AMINA CACHALIA: 1930 - 2013
Amina Cachalia: A champion activist of women’s rights died on 31 January 2013.
The ninth of eleven children born to politically active parents Ebrahim and Fatima Asvat in Vereeniging in 1930, Amina Cachalia's activism and championing of women's rights was a birthright.
The 82-year-old passed away in a Johannesburg hospital on 31 January 2013.
Her father was a companion of Mahatma Gandhi and the chairperson of the Transvaal British Indian Association, later called the Transvaal Indian Congress, of which Cachalia joined at a young age.
In the early 1950s, she worked tirelessly to make the defiance campaign, a multi-racial political mobilisation against apartheid laws, a success.
In August 1956, a heavily pregnant Cachalia took part in the Women's March to the Union Buildings, together with 20,000 other women.
In the aftermath of the Rivonia Trial, Cachalia fell victim to the mass banning of political activists and both she and her husband, Yusuf, were banned and placed under house arrest.
The couple remained close confidantes of former president Nelson Mandela throughout his more than 20-year long prison stay and even visited him at Pollsmoor Prison.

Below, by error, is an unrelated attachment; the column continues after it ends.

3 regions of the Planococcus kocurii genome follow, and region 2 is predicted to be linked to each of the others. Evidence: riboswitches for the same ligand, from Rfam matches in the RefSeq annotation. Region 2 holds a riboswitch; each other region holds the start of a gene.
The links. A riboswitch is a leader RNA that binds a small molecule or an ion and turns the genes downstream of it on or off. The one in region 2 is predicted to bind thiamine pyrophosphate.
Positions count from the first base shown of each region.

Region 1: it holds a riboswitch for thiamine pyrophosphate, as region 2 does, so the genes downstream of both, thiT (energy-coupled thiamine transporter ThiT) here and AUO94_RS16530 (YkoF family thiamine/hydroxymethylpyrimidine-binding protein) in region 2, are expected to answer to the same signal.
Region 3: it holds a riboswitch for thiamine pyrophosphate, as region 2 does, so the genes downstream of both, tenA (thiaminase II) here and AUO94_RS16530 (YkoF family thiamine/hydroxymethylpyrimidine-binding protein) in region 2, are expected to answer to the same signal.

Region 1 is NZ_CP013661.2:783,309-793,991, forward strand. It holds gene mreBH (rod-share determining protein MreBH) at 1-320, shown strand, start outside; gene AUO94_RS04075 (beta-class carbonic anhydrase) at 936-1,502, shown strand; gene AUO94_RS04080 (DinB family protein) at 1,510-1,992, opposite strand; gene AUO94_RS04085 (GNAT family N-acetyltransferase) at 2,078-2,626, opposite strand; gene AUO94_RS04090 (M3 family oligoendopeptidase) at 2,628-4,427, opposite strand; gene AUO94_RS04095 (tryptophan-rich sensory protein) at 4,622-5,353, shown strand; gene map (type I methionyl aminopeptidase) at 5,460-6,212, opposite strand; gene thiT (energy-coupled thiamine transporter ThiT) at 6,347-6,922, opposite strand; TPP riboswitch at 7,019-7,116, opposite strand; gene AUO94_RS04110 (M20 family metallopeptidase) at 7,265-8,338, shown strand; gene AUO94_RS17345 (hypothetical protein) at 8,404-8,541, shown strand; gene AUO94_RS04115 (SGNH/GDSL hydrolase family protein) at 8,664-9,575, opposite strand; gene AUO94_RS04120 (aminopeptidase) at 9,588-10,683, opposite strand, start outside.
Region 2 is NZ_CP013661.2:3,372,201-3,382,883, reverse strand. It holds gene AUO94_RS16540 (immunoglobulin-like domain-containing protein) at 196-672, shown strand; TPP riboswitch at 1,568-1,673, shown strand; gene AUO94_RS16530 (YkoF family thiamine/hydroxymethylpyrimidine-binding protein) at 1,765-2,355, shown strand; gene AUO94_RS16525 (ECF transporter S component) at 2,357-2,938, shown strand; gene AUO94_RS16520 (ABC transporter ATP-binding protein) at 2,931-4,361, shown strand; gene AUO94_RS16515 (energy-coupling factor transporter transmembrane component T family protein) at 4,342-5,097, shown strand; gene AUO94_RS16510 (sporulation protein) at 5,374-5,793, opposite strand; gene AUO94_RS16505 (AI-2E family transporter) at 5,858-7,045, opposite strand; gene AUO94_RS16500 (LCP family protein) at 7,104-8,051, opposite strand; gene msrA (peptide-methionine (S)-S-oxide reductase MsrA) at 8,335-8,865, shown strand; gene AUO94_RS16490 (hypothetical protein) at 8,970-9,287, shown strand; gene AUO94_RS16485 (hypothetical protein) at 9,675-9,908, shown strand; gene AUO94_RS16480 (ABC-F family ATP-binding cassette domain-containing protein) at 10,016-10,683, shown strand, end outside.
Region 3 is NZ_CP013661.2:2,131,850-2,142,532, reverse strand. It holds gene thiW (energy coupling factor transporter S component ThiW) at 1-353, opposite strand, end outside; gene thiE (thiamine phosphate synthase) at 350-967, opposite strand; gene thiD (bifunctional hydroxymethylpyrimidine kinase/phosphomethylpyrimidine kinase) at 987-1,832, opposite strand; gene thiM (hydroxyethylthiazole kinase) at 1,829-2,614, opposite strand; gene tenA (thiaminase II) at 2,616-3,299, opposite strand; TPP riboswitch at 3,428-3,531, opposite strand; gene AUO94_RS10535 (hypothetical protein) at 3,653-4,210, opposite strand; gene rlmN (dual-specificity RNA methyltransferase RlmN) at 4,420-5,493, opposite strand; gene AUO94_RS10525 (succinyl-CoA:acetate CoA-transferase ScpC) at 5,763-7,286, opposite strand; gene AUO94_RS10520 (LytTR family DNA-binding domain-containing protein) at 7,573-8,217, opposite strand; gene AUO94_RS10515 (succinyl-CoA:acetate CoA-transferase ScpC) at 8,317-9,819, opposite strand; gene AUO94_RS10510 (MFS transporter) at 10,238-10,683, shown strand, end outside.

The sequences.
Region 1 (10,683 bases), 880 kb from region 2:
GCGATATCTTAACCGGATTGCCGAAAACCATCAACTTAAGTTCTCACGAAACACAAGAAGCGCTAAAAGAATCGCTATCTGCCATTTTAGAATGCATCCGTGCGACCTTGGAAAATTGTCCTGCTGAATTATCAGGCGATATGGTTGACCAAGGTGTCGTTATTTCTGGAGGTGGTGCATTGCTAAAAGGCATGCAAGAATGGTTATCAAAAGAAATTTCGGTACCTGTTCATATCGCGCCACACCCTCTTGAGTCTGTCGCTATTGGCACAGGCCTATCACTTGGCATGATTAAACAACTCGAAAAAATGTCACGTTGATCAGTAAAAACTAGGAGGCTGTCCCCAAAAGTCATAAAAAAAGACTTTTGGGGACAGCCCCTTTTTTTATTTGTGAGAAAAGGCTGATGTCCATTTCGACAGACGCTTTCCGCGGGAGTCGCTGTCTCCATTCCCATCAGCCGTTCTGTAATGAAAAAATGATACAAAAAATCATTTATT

Cachalia served, until recently, in organisations focusing on the upliftment of women and children, including the Nelson Mandela Children's Fund and Operation Hunger.
The struggle stalwart was also awarded the Order of Luthuli in bronze, by the government, for her lifetime contribution to the struggle.
In addition to that, she received an honourary doctorate from the University of the Witwatersrand.
The Presidency on its website says: "As a measure of the high regard with which Amina Cachalia is held, she was offered high office by the first democratic government, which she modestly declined."
It says Cachalia deserved a special place in the country's history for her humility and commitment over many decades to the cause of freedom.